Unlike adults, the mucosa of young children tends to be particularly responsive to microbial stimuli. Infants can be exposed to all types of antigens during and soon after delivery. In new-born infants, the cell-mediated immunological response can mature with the help of certain stimuli.[23]

It was thought that vaginally delivered babies are exposed to more bacterial species and strains from the birth canal earlier than the relatively aseptically delivered cesarean section infants.[24] However, Streptococcus mutans colonization within the mouth was detected significantly later in vaginally delivered than in cesarean section-born infants. Infants born by cesarean delivery have a higher level of immunoglobulin-producing cells in their peripheral blood compared to those born by vaginal delivery. The oral cavity of cesarean section infants was seen to be colonized 11.7 months earlier than vaginally delivered infants.[25]

Vaginally delivered infants showed a different microbial composition in the intestines compared with infants delivered by cesarean section (C-section) or with the aid of instruments. By the age of 1, infants delivered by C-section have a lower ratio of anaerobic bacteria in the gut than vaginally delivered infants. A significantly higher prevalence of oral streptococci and lactobacilli was found in vaginally delivered infants when compared to those delivered by C-section.[26]

Within the parameters of the low power (0.8) in this exploratory study, all infants delivered vaginally had significantly higher SIgA levels than those delivered by C-section. This could be due to the immune response to antigenic stimuli as a result of bacterial colonization. This difference was significant in early life (both 6–10 days and 6–8 weeks) and then later again at 9 months. However, by 6 months of age, the immune response was not significantly different from that of C-section. It may be attributed to the introduction of new foods around this age for all infants and further colonization of both gut and oral cavity. Infants delivered by cesarean section may have an impaired leukocyte function because of the lack of the pressure normally experienced at birth.[27]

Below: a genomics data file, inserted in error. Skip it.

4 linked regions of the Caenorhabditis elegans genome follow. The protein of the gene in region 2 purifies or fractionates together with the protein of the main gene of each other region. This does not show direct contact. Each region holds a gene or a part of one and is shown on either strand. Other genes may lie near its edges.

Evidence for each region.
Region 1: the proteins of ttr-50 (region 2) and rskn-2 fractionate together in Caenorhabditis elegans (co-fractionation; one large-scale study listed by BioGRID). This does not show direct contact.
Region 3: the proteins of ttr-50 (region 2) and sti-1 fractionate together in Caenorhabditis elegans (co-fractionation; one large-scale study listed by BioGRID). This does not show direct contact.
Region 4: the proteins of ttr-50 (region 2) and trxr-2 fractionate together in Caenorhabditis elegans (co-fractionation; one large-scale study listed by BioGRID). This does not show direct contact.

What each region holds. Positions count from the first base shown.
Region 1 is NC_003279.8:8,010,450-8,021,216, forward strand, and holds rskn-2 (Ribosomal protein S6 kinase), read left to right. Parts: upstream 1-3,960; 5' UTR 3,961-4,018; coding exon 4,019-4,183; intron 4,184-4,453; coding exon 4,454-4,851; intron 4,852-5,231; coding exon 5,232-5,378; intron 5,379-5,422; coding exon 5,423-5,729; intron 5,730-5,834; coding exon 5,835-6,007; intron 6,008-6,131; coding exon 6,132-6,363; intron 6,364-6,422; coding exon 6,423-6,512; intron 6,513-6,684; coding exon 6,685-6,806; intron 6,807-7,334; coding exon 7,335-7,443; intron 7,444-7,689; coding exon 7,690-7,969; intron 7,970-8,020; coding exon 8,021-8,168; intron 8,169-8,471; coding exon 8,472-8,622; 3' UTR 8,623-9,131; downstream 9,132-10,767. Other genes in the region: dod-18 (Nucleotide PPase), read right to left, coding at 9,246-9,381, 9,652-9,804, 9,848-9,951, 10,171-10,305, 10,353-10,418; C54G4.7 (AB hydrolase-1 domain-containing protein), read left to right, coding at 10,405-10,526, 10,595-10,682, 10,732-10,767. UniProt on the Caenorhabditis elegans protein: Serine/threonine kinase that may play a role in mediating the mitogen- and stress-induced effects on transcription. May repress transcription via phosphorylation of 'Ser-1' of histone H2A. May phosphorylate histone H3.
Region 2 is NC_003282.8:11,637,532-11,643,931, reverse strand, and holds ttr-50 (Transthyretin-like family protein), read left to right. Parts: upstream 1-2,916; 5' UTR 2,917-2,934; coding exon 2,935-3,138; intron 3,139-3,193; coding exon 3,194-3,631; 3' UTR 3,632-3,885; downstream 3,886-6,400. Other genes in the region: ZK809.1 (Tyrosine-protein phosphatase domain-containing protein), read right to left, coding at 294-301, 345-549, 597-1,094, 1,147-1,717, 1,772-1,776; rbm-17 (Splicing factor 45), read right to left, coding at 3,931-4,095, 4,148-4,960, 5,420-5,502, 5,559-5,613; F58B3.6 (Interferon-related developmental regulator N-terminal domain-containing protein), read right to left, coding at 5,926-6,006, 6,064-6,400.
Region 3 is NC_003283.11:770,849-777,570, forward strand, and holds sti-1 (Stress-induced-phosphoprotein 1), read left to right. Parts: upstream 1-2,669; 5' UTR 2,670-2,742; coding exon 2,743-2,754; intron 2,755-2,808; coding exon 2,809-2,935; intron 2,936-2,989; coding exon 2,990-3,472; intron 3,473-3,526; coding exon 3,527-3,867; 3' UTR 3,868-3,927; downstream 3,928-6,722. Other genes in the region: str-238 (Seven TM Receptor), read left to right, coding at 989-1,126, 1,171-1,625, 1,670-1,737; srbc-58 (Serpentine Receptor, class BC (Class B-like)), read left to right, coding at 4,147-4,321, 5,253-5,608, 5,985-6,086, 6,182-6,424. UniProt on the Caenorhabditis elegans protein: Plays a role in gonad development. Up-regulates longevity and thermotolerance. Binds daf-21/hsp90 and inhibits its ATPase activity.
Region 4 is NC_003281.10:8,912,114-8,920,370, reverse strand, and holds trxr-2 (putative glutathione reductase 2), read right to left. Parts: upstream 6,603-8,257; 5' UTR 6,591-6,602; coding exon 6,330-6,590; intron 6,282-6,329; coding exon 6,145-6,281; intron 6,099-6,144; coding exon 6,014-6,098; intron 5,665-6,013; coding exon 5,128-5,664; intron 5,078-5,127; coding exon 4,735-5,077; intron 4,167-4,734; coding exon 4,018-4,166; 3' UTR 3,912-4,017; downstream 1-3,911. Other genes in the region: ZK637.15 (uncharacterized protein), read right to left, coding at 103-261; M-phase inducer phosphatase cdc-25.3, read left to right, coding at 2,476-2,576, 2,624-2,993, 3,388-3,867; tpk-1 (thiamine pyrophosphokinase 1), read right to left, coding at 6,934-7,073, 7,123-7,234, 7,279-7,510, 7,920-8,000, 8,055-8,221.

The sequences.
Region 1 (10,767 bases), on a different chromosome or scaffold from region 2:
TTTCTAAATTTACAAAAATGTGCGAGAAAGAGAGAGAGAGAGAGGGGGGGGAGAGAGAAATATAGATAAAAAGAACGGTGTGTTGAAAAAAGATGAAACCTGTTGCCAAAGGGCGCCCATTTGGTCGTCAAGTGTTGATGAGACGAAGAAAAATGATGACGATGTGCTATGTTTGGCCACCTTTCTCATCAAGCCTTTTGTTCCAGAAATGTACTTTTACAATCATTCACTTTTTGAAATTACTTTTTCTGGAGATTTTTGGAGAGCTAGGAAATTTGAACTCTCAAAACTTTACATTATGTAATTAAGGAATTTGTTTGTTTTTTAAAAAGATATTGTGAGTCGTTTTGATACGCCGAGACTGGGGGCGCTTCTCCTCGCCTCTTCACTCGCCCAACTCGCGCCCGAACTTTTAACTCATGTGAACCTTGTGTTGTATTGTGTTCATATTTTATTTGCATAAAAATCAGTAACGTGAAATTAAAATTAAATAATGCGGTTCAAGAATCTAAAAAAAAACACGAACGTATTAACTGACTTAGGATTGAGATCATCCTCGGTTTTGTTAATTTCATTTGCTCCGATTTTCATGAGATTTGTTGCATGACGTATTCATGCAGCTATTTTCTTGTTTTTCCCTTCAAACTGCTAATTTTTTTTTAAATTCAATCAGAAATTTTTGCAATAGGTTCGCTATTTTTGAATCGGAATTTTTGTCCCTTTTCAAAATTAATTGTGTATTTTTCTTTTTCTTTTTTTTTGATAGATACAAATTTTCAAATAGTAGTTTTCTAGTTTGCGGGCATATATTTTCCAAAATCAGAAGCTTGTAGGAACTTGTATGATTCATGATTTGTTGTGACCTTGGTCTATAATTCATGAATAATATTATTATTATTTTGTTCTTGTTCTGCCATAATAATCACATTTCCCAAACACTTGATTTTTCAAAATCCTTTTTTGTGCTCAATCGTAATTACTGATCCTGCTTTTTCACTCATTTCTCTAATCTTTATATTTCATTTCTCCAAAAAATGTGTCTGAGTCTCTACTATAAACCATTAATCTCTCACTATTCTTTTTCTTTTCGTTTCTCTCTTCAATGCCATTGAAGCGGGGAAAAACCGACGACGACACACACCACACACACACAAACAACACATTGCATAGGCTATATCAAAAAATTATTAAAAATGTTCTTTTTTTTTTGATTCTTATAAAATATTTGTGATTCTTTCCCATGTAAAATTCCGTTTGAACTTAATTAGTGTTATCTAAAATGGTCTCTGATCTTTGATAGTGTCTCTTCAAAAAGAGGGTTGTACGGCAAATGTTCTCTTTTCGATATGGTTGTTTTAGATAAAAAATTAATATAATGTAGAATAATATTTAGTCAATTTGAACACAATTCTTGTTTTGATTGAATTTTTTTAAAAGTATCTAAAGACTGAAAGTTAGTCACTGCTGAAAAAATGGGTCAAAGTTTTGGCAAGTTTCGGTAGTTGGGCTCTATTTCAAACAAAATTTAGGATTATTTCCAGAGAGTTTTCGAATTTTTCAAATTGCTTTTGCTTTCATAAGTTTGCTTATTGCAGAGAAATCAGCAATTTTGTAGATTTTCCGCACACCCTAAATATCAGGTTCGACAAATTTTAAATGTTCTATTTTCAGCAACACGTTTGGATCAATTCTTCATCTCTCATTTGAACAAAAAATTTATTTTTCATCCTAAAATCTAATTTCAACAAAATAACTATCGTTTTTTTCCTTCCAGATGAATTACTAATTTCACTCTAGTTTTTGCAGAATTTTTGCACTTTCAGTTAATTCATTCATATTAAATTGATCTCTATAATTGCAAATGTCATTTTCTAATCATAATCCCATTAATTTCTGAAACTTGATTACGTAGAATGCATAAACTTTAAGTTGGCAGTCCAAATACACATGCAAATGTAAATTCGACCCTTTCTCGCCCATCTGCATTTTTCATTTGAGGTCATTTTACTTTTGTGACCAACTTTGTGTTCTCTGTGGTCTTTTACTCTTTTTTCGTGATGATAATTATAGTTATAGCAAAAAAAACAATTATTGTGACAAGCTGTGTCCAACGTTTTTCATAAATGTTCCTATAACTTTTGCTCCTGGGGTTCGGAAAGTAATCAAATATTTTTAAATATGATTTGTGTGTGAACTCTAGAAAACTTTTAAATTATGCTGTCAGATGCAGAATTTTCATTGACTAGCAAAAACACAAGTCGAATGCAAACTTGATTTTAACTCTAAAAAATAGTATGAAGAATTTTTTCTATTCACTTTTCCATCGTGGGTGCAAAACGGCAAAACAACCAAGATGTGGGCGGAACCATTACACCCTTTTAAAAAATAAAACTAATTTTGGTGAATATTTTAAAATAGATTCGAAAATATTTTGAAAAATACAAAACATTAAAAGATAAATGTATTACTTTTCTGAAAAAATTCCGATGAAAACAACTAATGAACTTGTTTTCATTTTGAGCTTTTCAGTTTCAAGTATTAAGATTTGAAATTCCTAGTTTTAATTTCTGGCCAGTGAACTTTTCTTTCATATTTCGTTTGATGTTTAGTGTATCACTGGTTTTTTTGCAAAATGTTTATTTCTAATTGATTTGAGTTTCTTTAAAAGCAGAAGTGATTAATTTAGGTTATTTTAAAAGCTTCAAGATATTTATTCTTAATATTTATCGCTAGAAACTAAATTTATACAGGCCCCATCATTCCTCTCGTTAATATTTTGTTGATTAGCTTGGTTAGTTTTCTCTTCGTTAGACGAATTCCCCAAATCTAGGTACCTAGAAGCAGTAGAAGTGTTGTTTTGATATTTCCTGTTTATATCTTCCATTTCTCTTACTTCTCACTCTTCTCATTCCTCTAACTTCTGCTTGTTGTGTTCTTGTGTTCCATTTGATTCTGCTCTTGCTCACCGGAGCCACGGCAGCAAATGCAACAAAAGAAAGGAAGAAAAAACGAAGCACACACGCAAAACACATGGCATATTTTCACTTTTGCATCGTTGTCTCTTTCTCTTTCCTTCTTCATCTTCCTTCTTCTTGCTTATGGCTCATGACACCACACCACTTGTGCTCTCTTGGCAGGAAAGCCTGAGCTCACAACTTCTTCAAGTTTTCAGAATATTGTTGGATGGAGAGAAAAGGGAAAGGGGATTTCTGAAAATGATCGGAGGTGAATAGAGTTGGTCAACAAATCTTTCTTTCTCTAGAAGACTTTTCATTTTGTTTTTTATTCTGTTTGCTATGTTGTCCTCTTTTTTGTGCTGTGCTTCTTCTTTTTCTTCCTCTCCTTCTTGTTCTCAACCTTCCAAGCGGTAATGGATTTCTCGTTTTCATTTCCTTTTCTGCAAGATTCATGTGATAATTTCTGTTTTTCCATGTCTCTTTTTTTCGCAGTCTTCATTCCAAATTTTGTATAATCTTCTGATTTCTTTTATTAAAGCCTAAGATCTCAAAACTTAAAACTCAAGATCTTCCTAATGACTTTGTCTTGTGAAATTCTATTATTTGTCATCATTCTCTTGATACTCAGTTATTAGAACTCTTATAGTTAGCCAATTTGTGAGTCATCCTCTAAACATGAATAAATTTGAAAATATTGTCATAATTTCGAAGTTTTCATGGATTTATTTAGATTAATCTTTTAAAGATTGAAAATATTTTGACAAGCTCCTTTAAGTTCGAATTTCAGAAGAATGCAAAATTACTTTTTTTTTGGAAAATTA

SIgA concentration has also been shown to be influenced by the presence of teeth.[4] In our study, teeth had not yet erupted in 95% of the 6-month-old infants. However, all the 9-month-old infants had, at least, two erupted primary incisors and these infants also showed significantly higher SIgA levels.

Regardless of the mode of delivery, SIgA levels were seen to increase with age. Since this study was of a cross-sectional design, investigations with longitudinal follow-up of infants are necessary to validate these findings. SIgA plays an important role in defense against mucosal pathogens. It is essential to establish a relationship between feeding practices and SIgA levels in infants so that children have a well-developed mucosal immune system early in life which would probably aid in the future resistance to dental caries and periodontal diseases.


  Conclusion Top


Mode of delivery appears to have an influence on levels of SIgA in saliva of neonates and infants. Infants who were vaginally delivered had significantly higher SIgA levels than that of cesarean section delivered infants.

Financial support and sponsorship

Nil.

Conflicts of interest

There are no conflicts of interest.

 
  References Top

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Gleeson M, Cripps AW, Clancy RL, Husband AJ, Hensley MJ, Leeder SR. Ontogeny of the secretory immune system in man. Aust N Z J Med 1982;12:255-8.  Back to cited text no. 15
    
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Li Y, Caufield PW, Dasanayake AP, Wiener HW, Vermund SH. Mode of delivery and other maternal factors influence the acquisition of Streptococcus mutans in infants. J Dent Res 2005;84:806-11.  Back to cited text no. 24
    
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    Tables

  [Table 1], [Table 2], [Table 3]